20 April, 2012

Gamer Statistics: A new breakdown of the numbers


According to Jessica Hammer in her blog post about the reason for "Dread's" failure at a horror convention, one of the issues is the 90-9-1 rule (this can be refenced back to an article on motivateplay).

I had some issues with that ratio, firstly because one of the standard ratios in business is the 80-20 rule (the first 80% of the work is acomplished with 20% of the effort...he last 20% of the work takes 80% of the effort). It also doesn't really mesh with the tabltop, where we typically see groups of four to six players (one of whom is a GM). Looking back at the source article, I see that the 90-9-1 ratio is derived from internet participation (not rpg participation), and like all statistics it can be tweaked according to the medium examined.

So there's no real fault in the chain of blog posts except for a little misinterpretation on someone's part.

The established ratios are:

90% - Those willing to play
9% - Those willing to step up and run a game
1% - Those willing to write scenarios and games of their own

But I propose ratios based on the 80/20 rule. Where in each case, the 80% is more passive and the 20% is more active. The breakdown works a bit like this:

80% - Those for whom passive entertainment is fine
20% - Those who prefer a more active entertainment

 16% (80% of the 20) - Those willing to provide entertainment based on existing materials
 4% (20% of the 20) - Those willing to devise their own materials

  3.2% (80% of the 4) - Those who generate new materials within the existing rules/setting
  0.8% (20% of the 4) - Those who generate new rules and settings

   0.64% (80% of the 0.8) - Those who tweak was has already been devised
   0.16% (20% of the 0.8) - Those who forge a new path of their own

(You could expand the group with 80% of game players willing to play boardgames with no imagination required, and 20% willing to use their imagination in RPGs)

64% - Those who don't particularly care about the minutiae of the rules, but are simply content to play.
16% - Those who'll read up on the rules to maximise their play experience but won't step up to run a game of their own.


It's like referencing the following:

90% - Those who drive a car
9% - Those who are able to diagnose simple problems with their car
1% - Those who can diagnose and fix problems with their car

While my version states:

80% - Those who only drive a car
20% - Those who can fix car problems

 16% (80% of the 20) - Those who are able to fix minor car accessory problems (changing tyres, checking oil, etc.)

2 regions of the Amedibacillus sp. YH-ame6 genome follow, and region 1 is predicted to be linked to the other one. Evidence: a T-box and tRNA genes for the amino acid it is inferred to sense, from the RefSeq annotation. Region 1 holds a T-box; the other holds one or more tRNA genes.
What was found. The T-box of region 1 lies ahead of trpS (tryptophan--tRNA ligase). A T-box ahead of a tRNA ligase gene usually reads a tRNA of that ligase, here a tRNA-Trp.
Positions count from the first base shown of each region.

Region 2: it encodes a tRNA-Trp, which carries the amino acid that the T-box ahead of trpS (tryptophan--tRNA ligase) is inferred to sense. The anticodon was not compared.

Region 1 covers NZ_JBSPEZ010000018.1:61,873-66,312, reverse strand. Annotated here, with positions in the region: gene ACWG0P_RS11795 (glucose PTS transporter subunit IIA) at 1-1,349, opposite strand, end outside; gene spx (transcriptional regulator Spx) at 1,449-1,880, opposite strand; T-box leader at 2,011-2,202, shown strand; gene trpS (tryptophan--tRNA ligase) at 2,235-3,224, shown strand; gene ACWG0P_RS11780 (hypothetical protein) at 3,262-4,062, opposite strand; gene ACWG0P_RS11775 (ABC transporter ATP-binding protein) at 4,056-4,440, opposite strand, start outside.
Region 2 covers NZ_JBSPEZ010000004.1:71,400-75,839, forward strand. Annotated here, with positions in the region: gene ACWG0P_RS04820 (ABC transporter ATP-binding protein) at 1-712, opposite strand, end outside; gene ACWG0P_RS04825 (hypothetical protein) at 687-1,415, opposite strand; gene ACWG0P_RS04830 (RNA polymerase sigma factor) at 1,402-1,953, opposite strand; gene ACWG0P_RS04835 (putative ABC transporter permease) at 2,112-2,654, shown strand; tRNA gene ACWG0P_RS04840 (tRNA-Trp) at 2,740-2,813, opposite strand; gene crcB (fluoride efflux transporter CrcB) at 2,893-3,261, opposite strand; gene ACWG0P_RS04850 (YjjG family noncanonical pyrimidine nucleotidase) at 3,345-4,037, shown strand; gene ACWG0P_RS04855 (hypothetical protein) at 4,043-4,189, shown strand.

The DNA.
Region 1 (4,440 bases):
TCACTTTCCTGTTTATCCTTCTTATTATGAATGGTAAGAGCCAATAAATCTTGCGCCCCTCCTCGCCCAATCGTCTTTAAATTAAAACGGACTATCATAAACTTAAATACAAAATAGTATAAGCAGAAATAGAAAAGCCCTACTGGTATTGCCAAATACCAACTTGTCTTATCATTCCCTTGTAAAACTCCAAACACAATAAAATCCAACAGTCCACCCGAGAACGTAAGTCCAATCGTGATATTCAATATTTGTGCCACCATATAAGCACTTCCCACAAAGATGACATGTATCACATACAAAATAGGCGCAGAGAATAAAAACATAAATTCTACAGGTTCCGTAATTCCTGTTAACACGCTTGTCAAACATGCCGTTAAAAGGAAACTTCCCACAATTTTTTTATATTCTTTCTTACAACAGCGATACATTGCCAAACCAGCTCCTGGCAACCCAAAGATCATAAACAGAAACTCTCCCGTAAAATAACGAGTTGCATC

4% (20% of the 20) - Those who understand something of the mechanisms of the vehicle.

  3.2% (80% of the 4) - Those who can change a battery/jumpstart a car, or overcome issues that require only a few tools.
  0.8% (20% of the 4) - Those who have more comprehensive toolkits, and who can make modifications to their vehicle.

   0.64% (80% of the 0.8) - Those for whom a car is a part of their identity
   0.16% (20% of the 0.8) - Those who whom their car is the core identifier of their life

(Again, You could expand the group, with 80% of drivers able to drive automatic and 20% able to drive stick/manual before dividing up who is able to diagnose and fix problems).

How does this link into my recent ideas?

There are dufferent types of products that can be sold to a market. The more esoteric the product, the more people are willing to pay for it, but the more limited the audience is. Do we want to write games for the 80% where we spoon feed them everything? Or do we want to create toolkits for the 20%? When we split it down further, are our toolkits easily accessible enough for the 16% to use...or do our toolkits require the extra yards that the 4% (or even the 0.8%) are willing to put in?

A lot of the indie games floating around at the moment are only catering to the 0.8% (or even the 0.16%) and wondering why their share of the market isn't bigger.

(Please Note: These numbers aren't the be-all-and-end-all. They aren't thoroughly researched, except through anecdotal evidence and my experience of play over the years.
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